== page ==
BEIRUT • Lebanon mourned the victims of the most powerful blast to hit the country that was already being crushed by an economic crisis, as rescuers continued searching yesterday for those missing since the explosion that flattened Beirut port and devastated the city.
Anger is growing in the city over the government’s slow response to the disaster, amid accusations of its failure to prevent the explosion even though the threat from a huge stockpile of chemicals at the port was reportedly known for years.
French President Emmanuel Macron, making the first visit by a foreign leader since Tuesday’s blast which killed at least 145 people and injured 5,000, arrived in Beirut yesterday along with specialist rescue personnel and equipment.
Mr Macron told angry crowds in central Beirut that he wanted to lead a global response and would seek a new deal with the political authorities. He toured the city’s shattered streets with crowds demanding the end to a “regime” of politicians they blame for corruption and dragging Lebanon, a former French colony, into disaster.
“I see the emotion on your face, the sadness, the pain. This is why I’m here,” he told one group, shaking their hands on roads strewn with rubble and flanked by shops with windows blown out.
Mr Macron, wearing a black tie in mourning and flanked by security guards, promised to send more medical and other aid to Lebanon, while those around him chanted “Revolution” and “The people want the fall of the regime”.
“But what is also needed here is political change. This explosion should be the start of a new era,” Mr Macron added.
Other nations have also sent in search and rescue teams and medical aid and equipment. Dozens of people remain missing and up to a quarter of a million people are left homeless after shockwaves from the blast smashed building facades, sucked furniture out into streets and shattered windows far inland.
Officials expect the death toll to rise.
Prime Minister Hassan Diab yesterday declared three days of mourning for victims of the explosion, the most devastating ever to hit the city that is still scarred by a civil war from three decades ago and reeling from a surge in coronavirus cases.
Economy Minister Raoul Nehme said Lebanon, with its banking system in crisis, a collapsing currency and one of the world’s biggest debt burdens, had “very limited” resources to deal with the disaster, which by some estimates could cost US$15 billion (S$20.6 billion).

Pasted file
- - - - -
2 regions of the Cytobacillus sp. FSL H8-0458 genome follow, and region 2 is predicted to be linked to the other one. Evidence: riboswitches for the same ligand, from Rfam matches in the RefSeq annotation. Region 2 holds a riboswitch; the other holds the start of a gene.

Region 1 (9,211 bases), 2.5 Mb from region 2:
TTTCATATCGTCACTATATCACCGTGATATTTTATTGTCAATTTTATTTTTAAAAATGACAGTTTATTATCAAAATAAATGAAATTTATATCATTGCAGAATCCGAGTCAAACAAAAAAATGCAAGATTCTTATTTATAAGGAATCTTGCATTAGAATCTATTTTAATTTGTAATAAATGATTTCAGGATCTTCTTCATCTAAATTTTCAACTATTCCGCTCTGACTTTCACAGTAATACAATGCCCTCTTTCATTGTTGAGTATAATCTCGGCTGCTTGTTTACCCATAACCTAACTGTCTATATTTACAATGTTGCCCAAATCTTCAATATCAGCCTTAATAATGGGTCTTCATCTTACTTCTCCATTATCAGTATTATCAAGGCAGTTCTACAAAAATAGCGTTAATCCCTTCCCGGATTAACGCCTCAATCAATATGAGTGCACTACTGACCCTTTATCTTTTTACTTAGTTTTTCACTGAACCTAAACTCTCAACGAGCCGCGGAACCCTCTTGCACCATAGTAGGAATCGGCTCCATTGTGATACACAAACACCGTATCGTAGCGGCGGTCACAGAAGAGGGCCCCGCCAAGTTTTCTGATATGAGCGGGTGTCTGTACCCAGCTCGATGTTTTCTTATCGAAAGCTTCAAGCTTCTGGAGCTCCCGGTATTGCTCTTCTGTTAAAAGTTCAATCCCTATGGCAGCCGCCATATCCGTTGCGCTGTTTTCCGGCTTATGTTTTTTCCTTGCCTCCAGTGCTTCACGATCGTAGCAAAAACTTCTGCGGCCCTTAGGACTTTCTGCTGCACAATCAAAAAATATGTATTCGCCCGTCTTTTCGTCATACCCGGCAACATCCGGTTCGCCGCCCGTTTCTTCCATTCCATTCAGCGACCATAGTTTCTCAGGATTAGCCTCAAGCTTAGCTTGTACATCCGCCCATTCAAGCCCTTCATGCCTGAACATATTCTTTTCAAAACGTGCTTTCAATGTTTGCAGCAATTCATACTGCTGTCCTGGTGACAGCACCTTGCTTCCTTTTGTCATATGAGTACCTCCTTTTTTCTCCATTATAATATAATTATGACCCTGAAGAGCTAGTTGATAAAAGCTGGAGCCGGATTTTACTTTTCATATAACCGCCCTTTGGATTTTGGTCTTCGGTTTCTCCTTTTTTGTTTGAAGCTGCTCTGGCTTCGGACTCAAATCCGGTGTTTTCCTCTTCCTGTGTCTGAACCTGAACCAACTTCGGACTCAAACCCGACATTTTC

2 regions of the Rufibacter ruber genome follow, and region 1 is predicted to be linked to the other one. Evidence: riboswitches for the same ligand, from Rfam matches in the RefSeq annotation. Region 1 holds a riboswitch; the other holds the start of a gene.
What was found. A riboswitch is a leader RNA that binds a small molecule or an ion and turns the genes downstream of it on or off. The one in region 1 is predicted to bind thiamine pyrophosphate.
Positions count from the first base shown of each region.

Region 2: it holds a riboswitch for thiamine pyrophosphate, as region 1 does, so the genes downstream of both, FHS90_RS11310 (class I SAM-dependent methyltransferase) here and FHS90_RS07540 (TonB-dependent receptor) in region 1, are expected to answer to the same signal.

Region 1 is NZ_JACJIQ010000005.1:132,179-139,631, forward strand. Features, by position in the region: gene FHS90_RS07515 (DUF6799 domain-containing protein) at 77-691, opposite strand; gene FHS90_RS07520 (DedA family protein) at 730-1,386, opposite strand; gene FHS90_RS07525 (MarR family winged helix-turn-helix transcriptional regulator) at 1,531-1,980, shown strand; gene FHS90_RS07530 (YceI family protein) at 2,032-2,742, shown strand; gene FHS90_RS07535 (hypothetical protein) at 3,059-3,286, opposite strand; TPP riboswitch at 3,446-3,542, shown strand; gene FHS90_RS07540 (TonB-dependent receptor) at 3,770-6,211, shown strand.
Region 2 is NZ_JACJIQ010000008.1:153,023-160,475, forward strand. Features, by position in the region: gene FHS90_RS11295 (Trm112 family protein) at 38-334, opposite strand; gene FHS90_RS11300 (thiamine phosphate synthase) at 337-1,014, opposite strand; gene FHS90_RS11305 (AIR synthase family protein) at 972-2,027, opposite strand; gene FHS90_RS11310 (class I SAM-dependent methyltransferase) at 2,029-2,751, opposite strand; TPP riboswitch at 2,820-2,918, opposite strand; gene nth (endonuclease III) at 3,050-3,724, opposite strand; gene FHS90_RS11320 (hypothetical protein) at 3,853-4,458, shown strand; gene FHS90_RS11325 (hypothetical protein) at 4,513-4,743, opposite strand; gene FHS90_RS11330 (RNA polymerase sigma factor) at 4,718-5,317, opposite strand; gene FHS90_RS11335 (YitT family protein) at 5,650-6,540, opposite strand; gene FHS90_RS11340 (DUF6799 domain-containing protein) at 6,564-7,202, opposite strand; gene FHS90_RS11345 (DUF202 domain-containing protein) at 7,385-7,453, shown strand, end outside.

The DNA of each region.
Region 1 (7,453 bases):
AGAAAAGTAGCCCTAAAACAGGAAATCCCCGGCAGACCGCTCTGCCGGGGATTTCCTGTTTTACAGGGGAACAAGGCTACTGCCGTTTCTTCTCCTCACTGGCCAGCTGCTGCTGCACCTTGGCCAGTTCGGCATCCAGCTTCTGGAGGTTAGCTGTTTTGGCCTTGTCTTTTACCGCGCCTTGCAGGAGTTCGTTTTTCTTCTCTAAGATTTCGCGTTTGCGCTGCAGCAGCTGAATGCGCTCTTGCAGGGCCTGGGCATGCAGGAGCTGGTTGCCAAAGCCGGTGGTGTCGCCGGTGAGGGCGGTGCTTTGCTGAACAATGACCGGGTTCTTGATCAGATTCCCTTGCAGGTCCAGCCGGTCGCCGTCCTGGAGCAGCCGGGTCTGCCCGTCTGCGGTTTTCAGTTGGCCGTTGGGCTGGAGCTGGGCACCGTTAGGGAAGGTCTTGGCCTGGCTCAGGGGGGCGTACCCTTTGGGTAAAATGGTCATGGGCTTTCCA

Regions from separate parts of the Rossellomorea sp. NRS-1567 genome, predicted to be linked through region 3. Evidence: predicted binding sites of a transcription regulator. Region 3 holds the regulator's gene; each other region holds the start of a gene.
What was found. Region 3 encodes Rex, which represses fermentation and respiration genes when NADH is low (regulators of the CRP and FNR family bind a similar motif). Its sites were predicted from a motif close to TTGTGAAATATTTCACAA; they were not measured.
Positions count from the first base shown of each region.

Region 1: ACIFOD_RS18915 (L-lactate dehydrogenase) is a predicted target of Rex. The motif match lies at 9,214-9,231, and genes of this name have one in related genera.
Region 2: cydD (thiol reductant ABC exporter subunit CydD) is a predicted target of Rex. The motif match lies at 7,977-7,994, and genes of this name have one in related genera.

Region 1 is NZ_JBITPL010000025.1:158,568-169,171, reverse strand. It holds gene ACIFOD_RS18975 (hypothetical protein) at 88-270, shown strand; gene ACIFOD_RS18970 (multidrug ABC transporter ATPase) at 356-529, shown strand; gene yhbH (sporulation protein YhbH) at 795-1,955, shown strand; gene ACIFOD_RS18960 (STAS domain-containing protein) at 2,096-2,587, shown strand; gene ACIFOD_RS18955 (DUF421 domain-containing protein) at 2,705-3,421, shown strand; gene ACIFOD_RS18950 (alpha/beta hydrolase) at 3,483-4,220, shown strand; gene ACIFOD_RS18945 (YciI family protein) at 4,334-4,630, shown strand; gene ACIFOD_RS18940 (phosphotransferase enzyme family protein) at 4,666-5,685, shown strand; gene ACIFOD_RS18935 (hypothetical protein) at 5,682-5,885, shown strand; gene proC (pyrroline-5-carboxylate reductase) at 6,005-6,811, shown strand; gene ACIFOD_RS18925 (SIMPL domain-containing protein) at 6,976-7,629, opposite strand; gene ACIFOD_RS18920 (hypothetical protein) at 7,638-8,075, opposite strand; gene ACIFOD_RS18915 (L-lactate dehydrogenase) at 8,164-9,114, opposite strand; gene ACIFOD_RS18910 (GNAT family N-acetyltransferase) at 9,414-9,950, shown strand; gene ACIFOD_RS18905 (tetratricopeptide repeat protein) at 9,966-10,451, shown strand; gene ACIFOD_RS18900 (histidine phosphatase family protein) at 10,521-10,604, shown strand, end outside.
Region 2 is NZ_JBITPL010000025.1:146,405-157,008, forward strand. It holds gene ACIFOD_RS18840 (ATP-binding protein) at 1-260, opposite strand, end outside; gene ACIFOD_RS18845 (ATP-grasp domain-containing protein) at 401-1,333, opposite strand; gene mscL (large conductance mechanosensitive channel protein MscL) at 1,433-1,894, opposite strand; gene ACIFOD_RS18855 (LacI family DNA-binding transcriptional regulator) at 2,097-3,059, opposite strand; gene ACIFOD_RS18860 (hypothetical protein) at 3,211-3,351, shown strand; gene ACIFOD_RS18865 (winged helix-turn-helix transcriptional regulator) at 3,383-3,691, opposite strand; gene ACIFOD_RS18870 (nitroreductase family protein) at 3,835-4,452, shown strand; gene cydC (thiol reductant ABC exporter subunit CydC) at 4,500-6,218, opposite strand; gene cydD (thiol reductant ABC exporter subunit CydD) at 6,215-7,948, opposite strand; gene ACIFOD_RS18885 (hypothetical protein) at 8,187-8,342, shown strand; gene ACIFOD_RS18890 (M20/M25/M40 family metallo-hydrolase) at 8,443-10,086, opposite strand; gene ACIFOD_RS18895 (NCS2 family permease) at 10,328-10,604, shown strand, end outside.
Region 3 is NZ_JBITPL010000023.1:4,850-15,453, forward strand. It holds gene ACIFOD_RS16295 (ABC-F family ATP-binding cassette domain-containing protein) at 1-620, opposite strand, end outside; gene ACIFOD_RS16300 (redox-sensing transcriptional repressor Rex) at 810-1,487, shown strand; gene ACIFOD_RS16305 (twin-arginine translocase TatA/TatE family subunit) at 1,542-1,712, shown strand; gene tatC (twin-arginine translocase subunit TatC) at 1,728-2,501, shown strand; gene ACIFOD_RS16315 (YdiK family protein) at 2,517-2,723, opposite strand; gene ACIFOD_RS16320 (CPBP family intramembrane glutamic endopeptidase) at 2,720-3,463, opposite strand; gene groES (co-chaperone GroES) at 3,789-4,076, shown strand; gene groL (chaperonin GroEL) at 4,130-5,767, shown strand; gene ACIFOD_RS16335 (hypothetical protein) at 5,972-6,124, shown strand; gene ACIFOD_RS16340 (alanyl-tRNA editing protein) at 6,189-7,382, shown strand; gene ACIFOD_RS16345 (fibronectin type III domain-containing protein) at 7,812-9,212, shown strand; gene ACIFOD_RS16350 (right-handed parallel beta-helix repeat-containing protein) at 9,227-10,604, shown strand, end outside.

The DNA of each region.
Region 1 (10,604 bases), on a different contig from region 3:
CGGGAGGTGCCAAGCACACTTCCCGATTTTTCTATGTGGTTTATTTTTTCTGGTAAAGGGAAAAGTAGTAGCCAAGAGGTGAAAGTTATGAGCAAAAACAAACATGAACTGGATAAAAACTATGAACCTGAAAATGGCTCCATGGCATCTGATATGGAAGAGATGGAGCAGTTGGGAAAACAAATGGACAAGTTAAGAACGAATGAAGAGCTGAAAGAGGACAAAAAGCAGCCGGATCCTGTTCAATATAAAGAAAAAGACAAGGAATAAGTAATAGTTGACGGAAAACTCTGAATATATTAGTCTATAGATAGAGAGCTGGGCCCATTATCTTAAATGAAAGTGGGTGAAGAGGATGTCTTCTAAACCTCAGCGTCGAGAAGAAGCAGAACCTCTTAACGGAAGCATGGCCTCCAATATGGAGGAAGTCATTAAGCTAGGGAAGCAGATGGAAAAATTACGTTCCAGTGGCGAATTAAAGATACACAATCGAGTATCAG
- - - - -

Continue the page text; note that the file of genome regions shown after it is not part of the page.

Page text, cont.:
President Michel Aoun blamed the blast on 2,750 tonnes of ammonium nitrate, used in fertilisers and bombs, that had been stored for six years at the port after it was seized. He promised to investigate and hold those responsible to account. The government has also ordered port officials to be put under house arrest, ministerial sources told Reuters.
But ordinary Lebanese, who have lost jobs and watched their savings evaporate in the financial crisis, blamed politicians in charge during decades of state corruption and bad governance.
“Our leaders are crooks and liars. I don’t believe any investigation they will do. They destroyed the country and they’re still lying to the people. Who are they kidding?” said retired port worker Jean Abi Hanna, 80, whose home was damaged and daughter and granddaughter injured in the blast.
An official source familiar with preliminary investigations blamed the incident on “inaction and negligence”, saying “nothing was done” to remove hazardous material.
The government has given an investigative committee four days to determine responsibility for the disaster, Foreign Minister Charbel Wehbe told French radio yesterday.
People who felt the explosive force said they had witnessed nothing comparable in years of conflict and upheaval in Beirut, which was devastated by the 1975-1990 civil war and since then has experienced big bomb attacks, unrest and a war with Israel. “First we heard one sound. Seconds later there was a big explosion. All hell broke loose,” said Mr Ibrahim Zoobi, who works near the port. “I saw people thrown five or six metres.”
Health officials reported that hospitals were running out of beds and equipment to attend to the injured.
Operations have been paralysed at Beirut port, Lebanon’s main route for imports needed to feed a nation of more than six million people, forcing ships to be diverted to smaller ports.
Countries have dispatched emergency medical aid, field hospitals, rescue experts and tracking dogs.
Gulf states were among the first to respond, with Qatar sending mobile hospitals to ease pressure on Lebanon’s already strained medical system.
Kuwait also sent medical supplies, while a Greek C-130 army transport plane bearing a dozen rescuers had also landed.
The authorities in the Netherlands, Czech Republic and Poland offered an array of assistance including doctors, police and firefighters, together with rescue experts and sniffer dogs.
Neighbouring Israel offered humanitarian aid – to a country with which it is still technically at war – via international intermediaries.
The World Bank said on Wednesday that it would work with Lebanon’s partners to mobilise public and private financing for reconstruction and recovery.
REUTERS, AGENCE FRANCE-PRESS, XINHUA